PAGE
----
Maryann Cusimano Love
We focus on recycling waste; the Irish focus on reducing it.
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We can learn a few things from the Irish. No, I’m not talking about the laudable contributions of Irish literature, music, peace in Northern Ireland, their economic miracle or even all the fuss about saving civilization. We can learn from practical and successful Irish approaches to greening the Emerald Isle.

Twenty years ago the principal Irish export was its people. A whopping 20 percent unemployment rate forced the Irish to leave in search of opportunity. Today, while many of its neighbors restrict immigration, Ireland has opened its labor markets; and English, Polish, Latvian, Lithuanian, Chinese and Nigerian workers are helping power the Irish economic boom. The Celtic Tiger has been the envy of Europe. A fine educational system and high productivity rates attract substantial foreign direct investment.

But as economic growth rates, employment and prosperity have soared in Ireland, so have consumption, construction and environmental degradation. Municipal waste increased 65 percent since 1995. Urban development grew 31 percent between 1990 and 2000. Water quality in coastal areas suffered. Suddenly the Emerald Isle was not so green.

In a country with a vibrant tourism sector, environmental downturns have economic as well as health and ascetic consequences. So the Irish got busy not only managing the mountains of waste but trying to prevent them. In the United States we focus on recycling, while the Irish focus on reduction. The Irish Environmental Protection Agency declared waste prevention a top priority and currently is developing a National Waste Prevention Program. As Tony Killeen, minister of state with special responsibility for environment and energy, explained on Feb. 7, Ireland aims “at changing existing waste disposal practices, reducing unnecessary volumes of waste, whether it be food waste, farm, plastics or packaging materials as well as encouraging reuse.”

A practical example of waste prevention is the so-called plastax. Five years ago Ireland began taxing that symbol and scourge of modern consumer life, the omnipresent plastic carrier bag. Around the world over a billion of these “free” plastic bags are given away in shops and markets every day, over a million a minute according to reusablebags.com. Only 1 percent to 3 percent of these are recycled.

Recycling does not work because the bags are made of such low-quality plastic that it costs more to recycle them than they are worth. Thus many of those collected for recycling contribute instead to pollution. The bags end up dumped and/or incinerated in developing countries with lax environmental laws. The bags take more than 1,000 years to break down. In the meantime they litter the landscape, choke streams and sewer systems, causing flooding, and kill the animals and marine life who eat either the whole bags or the small pieces they break into, which are mistaken for food.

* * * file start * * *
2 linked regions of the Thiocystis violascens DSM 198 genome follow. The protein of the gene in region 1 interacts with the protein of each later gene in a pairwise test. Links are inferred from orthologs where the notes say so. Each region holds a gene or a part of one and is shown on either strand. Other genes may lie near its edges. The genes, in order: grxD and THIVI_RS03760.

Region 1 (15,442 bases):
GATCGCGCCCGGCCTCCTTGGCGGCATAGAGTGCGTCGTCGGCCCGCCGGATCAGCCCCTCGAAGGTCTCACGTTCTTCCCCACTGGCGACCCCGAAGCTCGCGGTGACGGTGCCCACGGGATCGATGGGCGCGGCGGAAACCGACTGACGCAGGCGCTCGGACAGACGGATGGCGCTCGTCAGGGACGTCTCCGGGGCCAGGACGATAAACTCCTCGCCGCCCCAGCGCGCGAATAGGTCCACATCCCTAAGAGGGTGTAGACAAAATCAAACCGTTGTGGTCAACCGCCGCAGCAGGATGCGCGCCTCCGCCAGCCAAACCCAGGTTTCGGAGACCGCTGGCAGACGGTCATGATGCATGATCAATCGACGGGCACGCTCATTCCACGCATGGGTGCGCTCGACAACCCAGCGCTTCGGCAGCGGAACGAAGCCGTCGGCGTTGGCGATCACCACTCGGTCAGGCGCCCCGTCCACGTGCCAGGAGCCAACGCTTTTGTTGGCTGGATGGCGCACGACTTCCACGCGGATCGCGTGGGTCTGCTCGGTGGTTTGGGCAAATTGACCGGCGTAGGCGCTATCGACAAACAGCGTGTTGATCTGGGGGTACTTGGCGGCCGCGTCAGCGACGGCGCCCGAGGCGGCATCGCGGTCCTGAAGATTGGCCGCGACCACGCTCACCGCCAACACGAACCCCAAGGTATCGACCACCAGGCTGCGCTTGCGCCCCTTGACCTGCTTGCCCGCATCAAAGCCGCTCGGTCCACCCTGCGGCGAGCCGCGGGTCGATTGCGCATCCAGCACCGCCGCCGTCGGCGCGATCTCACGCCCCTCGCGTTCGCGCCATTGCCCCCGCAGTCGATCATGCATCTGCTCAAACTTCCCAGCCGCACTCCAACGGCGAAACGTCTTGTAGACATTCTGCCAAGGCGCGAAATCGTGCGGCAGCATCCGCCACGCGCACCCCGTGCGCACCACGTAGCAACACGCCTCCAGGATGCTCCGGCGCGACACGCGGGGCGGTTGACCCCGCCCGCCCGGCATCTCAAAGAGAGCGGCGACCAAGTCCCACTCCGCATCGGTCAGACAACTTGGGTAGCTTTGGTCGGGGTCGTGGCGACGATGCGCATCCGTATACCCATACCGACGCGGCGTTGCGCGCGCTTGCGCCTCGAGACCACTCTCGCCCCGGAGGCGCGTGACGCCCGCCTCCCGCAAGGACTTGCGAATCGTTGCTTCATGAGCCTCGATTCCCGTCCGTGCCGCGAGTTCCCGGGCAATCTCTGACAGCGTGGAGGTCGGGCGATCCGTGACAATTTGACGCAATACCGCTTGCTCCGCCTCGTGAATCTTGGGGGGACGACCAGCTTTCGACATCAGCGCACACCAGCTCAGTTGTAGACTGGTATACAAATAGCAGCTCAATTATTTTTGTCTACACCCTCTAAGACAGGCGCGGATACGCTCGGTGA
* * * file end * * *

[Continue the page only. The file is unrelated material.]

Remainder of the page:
These “free” bags are not free, but their costs are shifted and borne by the public and the environment. Ireland imposed a tax equivalent to 33 cents per bag, with dramatic and immediate results. Usage dropped 94 percent within months, and approximately 10 million euros a year are generated for environmental clean-up programs.

Other countries and municipalities have followed suit, with mixed results. In Bombay the police raid manufacturing factories and shops that use them. Bangladesh, Taiwan and Singapore also ban the bags. But because of poor enforcement and low public support, not all of these measures have worked.

The success in Ireland was due to several key factors. Government capacity was in place to monitor and enforce the measure. Stores already had structures in place to calculate and collect taxes (computers and cash registers), so implementing the plastax was easy. A successful advertising and public education campaign changed people’s ideas about the bags. While the bags are not banned, they are now shunned as “uncool,” like fur coats. A tough Environmental Secretary was committed to the process and closed potential loopholes, making it illegal for stores to pay the tax for customers, and threatening the same tax if stores switched to paper rather than decreasing waste. Even recycled paper bags are not environmentally friendly.

Contrary to the common impression, free markets are not free. They work only in a system of law and price incentives that shape behavior. In the United States we use the tax code to encourage home ownership, but we are slow to use the tax code or other incentives to protect the environment. The process is called environmental accounting, and it is controversial. Many economists argue that it is too difficult to factor the costs of environmental damage into prices or accounting measures like the G.N.P., so they would rather not try. Some environmentalists object that “green taxes” legitimate destructive environmental practices, allowing the rich to pollute for a fee, and insist that some values, like a clean planet, are priceless. Americans seem to feel driving gas-guzzling cars is a natural right, so we do not follow the example of other countries and impose stiff gasoline taxes or taxes on Hummers that would more accurately reflect the costs to the public and the planet.

St. Patrick’s Day is big business in the United States. Americans spend almost $4 billion on green gear and decorations, according to the National Retail Federa-tion. Instead of consuming more, let’s follow the Irish example, and not just wear green but be green.

Maryann Cusimano Love is professor of international relations at The Catholic University of America in Washington, D.C.

Comments

ELEANOR LUNN | 2/26/2008 - 6:41pm
Perhaps, when Sen. Hillary Rodham Clinton is elected President of the U.S., we will be able to be greener.

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